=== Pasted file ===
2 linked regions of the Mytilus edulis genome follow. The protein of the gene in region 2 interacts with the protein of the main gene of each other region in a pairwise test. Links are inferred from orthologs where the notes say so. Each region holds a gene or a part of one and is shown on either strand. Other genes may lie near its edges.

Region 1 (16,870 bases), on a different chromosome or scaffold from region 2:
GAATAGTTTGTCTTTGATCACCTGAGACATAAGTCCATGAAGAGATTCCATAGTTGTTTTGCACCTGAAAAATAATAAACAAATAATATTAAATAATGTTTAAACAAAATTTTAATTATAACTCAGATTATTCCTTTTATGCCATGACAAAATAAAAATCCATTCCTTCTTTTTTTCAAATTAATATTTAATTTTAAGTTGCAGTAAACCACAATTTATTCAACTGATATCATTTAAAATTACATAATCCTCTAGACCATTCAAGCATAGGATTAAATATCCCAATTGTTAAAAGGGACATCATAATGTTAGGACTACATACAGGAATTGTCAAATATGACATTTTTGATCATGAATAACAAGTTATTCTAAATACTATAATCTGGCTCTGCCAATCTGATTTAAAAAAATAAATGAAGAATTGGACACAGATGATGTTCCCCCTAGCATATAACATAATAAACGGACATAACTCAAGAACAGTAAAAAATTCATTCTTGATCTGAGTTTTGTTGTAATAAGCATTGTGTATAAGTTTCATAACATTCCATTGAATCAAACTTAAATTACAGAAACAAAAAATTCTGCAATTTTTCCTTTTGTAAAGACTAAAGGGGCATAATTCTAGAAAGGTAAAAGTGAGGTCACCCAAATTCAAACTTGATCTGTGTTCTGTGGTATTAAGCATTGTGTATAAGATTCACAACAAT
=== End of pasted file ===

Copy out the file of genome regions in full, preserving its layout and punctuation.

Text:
2 linked regions of the Mytilus edulis genome follow. The protein of the gene in region 2 interacts with the protein of the main gene of each other region in a pairwise test. Links are inferred from orthologs where the notes say so. Each region holds a gene or a part of one and is shown on either strand. Other genes may lie near its edges.

Region 1 (16,870 bases), on a different chromosome or scaffold from region 2:
GAATAGTTTGTCTTTGATCACCTGAGACATAAGTCCATGAAGAGATTCCATAGTTGTTTTGCACCTGAAAAATAATAAACAAATAATATTAAATAATGTTTAAACAAAATTTTAATTATAACTCAGATTATTCCTTTTATGCCATGACAAAATAAAAATCCATTCCTTCTTTTTTTCAAATTAATATTTAATTTTAAGTTGCAGTAAACCACAATTTATTCAACTGATATCATTTAAAATTACATAATCCTCTAGACCATTCAAGCATAGGATTAAATATCCCAATTGTTAAAAGGGACATCATAATGTTAGGACTACATACAGGAATTGTCAAATATGACATTTTTGATCATGAATAACAAGTTATTCTAAATACTATAATCTGGCTCTGCCAATCTGATTTAAAAAAATAAATGAAGAATTGGACACAGATGATGTTCCCCCTAGCATATAACATAATAAACGGACATAACTCAAGAACAGTAAAAAATTCATTCTTGATCTGAGTTTTGTTGTAATAAGCATTGTGTATAAGTTTCATAACATTCCATTGAATCAAACTTAAATTACAGAAACAAAAAATTCTGCAATTTTTCCTTTTGTAAAGACTAAAGGGGCATAATTCTAGAAAGGTAAAAGTGAGGTCACCCAAATTCAAACTTGATCTGTGTTCTGTGGTATTAAGCATTGTGTATAAGATTCACAACAAT